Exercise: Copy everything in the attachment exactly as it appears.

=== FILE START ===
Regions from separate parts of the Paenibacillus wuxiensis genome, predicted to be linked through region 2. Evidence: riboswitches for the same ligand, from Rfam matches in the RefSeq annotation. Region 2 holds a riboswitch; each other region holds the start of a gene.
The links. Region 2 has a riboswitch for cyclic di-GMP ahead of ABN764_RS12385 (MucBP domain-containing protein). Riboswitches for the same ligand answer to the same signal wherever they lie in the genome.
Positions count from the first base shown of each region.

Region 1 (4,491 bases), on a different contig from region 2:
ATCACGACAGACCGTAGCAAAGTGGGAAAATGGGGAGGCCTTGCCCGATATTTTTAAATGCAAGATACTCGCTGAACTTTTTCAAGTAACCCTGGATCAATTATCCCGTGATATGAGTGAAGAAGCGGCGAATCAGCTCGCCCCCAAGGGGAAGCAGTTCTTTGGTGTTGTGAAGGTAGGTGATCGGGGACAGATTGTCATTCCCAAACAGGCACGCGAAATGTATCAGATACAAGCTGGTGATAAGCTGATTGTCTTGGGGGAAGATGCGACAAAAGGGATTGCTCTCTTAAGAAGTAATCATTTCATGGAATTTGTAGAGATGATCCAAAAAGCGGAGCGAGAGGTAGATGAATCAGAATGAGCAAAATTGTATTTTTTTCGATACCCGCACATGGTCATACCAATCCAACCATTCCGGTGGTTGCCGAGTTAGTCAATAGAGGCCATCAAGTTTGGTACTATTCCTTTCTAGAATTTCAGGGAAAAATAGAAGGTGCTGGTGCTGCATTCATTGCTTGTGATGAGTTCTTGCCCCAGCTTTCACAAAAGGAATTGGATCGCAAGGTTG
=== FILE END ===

Regions from separate parts of the Paenibacillus wuxiensis genome, predicted to be linked through region 2. Evidence: riboswitches for the same ligand, from Rfam matches in the RefSeq annotation. Region 2 holds a riboswitch; each other region holds the start of a gene.
The links. Region 2 has a riboswitch for cyclic di-GMP ahead of ABN764_RS12385 (MucBP domain-containing protein). Riboswitches for the same ligand answer to the same signal wherever they lie in the genome.
Positions count from the first base shown of each region.

Region 1 (4,491 bases), on a different contig from region 2:
ATCACGACAGACCGTAGCAAAGTGGGAAAATGGGGAGGCCTTGCCCGATATTTTTAAATGCAAGATACTCGCTGAACTTTTTCAAGTAACCCTGGATCAATTATCCCGTGATATGAGTGAAGAAGCGGCGAATCAGCTCGCCCCCAAGGGGAAGCAGTTCTTTGGTGTTGTGAAGGTAGGTGATCGGGGACAGATTGTCATTCCCAAACAGGCACGCGAAATGTATCAGATACAAGCTGGTGATAAGCTGATTGTCTTGGGGGAAGATGCGACAAAAGGGATTGCTCTCTTAAGAAGTAATCATTTCATGGAATTTGTAGAGATGATCCAAAAAGCGGAGCGAGAGGTAGATGAATCAGAATGAGCAAAATTGTATTTTTTTCGATACCCGCACATGGTCATACCAATCCAACCATTCCGGTGGTTGCCGAGTTAGTCAATAGAGGCCATCAAGTTTGGTACTATTCCTTTCTAGAATTTCAGGGAAAAATAGAAGGTGCTGGTGCTGCATTCATTGCTTGTGATGAGTTCTTGCCCCAGCTTTCACAAAAGGAATTGGATCGCAAGGTTG